The next concept to tackle in C is the array. To understand arrays, we have to first understand what pointers are. In the previous article, I defined pointers as a reference to a specific location in memory. With a pointer, we can reference either the value at the specific memory location or we can reference the location’s address itself. An array functions in much the same way. In fact, arrays and pointers are so closely related, they are often covered together.
Just like a pointer, we can think of an array as a reference to a specific location in memory. In C, an array declaration looks like this:
This defines an array named arr with the size of 5 elements long. In memory, the array arr is formed by laying out all the elements contiguously, meaning that all elements share a common border. Visually, the array looks like this:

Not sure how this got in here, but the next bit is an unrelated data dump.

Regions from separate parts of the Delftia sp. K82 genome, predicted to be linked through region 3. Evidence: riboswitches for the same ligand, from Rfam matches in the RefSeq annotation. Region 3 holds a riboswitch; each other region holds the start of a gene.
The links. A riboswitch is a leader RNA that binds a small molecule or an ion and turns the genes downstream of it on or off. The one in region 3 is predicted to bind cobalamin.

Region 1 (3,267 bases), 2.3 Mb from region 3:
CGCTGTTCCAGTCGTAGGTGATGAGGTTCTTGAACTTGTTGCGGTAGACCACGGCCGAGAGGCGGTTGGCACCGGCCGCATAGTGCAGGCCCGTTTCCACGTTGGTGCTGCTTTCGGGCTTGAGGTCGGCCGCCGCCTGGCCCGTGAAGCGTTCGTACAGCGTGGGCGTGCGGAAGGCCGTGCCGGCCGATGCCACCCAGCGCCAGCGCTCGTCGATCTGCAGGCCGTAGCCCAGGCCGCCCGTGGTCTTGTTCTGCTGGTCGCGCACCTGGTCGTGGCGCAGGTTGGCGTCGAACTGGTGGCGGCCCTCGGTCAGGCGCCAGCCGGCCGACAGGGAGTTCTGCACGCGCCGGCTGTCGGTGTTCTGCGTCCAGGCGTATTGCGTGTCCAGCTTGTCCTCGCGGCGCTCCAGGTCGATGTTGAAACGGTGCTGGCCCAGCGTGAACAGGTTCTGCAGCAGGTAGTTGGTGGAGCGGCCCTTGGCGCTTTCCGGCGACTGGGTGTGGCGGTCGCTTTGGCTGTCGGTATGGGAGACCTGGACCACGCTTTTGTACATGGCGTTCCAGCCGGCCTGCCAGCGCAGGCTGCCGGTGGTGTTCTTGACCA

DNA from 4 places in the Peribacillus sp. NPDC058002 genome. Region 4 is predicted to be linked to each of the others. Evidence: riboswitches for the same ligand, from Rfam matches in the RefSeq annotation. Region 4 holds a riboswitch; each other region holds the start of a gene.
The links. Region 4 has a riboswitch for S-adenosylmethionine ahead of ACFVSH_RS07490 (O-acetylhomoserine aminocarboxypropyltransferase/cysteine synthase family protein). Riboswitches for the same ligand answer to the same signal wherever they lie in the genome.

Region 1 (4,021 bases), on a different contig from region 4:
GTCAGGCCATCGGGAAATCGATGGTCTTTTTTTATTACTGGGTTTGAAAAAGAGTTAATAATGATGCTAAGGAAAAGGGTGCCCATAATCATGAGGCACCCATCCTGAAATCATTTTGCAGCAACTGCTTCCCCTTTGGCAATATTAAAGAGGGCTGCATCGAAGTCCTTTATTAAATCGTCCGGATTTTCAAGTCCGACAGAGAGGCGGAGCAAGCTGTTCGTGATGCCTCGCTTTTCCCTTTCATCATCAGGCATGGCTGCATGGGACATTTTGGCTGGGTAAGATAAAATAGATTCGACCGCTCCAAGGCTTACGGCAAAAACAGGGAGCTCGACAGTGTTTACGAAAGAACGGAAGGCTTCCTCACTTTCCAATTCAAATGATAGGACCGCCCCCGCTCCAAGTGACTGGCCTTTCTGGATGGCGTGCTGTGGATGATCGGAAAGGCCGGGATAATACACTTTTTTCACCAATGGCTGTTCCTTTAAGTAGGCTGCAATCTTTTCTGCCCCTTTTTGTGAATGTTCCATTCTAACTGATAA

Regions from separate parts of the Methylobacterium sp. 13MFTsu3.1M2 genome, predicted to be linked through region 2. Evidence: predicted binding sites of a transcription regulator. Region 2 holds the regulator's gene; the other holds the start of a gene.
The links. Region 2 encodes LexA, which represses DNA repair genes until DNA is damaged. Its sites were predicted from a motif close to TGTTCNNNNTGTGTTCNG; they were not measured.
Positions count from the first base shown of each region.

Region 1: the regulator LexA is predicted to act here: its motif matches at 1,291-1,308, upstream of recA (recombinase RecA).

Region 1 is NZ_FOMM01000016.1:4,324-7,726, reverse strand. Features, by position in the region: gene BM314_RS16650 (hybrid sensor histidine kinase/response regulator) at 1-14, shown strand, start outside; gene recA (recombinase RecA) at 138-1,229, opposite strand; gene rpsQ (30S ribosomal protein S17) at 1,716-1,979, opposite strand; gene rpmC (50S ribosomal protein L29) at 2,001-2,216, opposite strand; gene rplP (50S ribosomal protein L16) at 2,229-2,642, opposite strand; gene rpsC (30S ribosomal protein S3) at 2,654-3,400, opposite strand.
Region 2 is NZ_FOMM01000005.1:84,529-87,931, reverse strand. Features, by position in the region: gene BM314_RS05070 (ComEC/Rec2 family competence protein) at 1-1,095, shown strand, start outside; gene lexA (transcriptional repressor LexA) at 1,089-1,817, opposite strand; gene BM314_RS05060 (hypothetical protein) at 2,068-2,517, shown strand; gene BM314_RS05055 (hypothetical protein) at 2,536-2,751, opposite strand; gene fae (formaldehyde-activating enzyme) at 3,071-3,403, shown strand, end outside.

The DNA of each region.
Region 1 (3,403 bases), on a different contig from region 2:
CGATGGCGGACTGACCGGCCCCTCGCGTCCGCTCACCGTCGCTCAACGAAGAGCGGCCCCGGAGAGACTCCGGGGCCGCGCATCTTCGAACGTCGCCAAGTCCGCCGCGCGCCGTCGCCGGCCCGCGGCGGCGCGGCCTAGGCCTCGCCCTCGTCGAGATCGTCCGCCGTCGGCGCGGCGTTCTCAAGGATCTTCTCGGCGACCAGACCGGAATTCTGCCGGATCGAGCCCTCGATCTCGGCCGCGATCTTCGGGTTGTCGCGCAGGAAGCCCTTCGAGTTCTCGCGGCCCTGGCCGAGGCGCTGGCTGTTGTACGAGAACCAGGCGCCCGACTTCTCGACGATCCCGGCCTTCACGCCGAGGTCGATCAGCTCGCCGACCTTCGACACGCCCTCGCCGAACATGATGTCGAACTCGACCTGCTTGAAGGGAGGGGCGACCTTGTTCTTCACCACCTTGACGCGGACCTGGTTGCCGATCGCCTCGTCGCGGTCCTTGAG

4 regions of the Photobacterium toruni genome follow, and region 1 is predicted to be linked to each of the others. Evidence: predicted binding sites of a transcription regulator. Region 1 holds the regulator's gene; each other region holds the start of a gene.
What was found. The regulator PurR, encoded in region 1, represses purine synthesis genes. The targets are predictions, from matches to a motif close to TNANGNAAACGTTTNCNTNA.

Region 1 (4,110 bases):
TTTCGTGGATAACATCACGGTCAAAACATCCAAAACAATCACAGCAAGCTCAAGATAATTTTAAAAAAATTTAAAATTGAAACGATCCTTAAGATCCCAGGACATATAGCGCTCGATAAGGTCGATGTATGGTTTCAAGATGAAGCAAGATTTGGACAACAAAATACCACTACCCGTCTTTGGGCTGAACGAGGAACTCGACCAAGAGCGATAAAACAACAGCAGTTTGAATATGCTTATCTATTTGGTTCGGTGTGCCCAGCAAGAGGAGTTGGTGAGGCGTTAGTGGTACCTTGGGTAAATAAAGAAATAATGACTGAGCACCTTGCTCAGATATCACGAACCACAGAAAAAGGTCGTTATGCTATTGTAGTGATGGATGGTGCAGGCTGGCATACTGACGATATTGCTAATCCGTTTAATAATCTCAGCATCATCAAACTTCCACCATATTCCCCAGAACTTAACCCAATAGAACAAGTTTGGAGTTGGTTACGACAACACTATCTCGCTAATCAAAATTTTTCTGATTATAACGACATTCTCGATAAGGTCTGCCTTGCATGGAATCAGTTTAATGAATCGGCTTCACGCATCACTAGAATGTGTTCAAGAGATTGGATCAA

Each element is given an index number to reference its location within the array. The first element of the array possesses the index 0 and is known as the “base address”. The following elements have the index 1, 2, 3, and so forth. The notation to reference the i-th element in the array is a[i], i referring to each element’s index.
Now, that’s the absolute simplest way to describe arrays - as a specific block of memory with a defined size of n elements, each element possessing an index and a value. That’s simple, but that’s not by any means a complete picture of arrays. From this point forward, it’s important to understand the connection between pointers and arrays.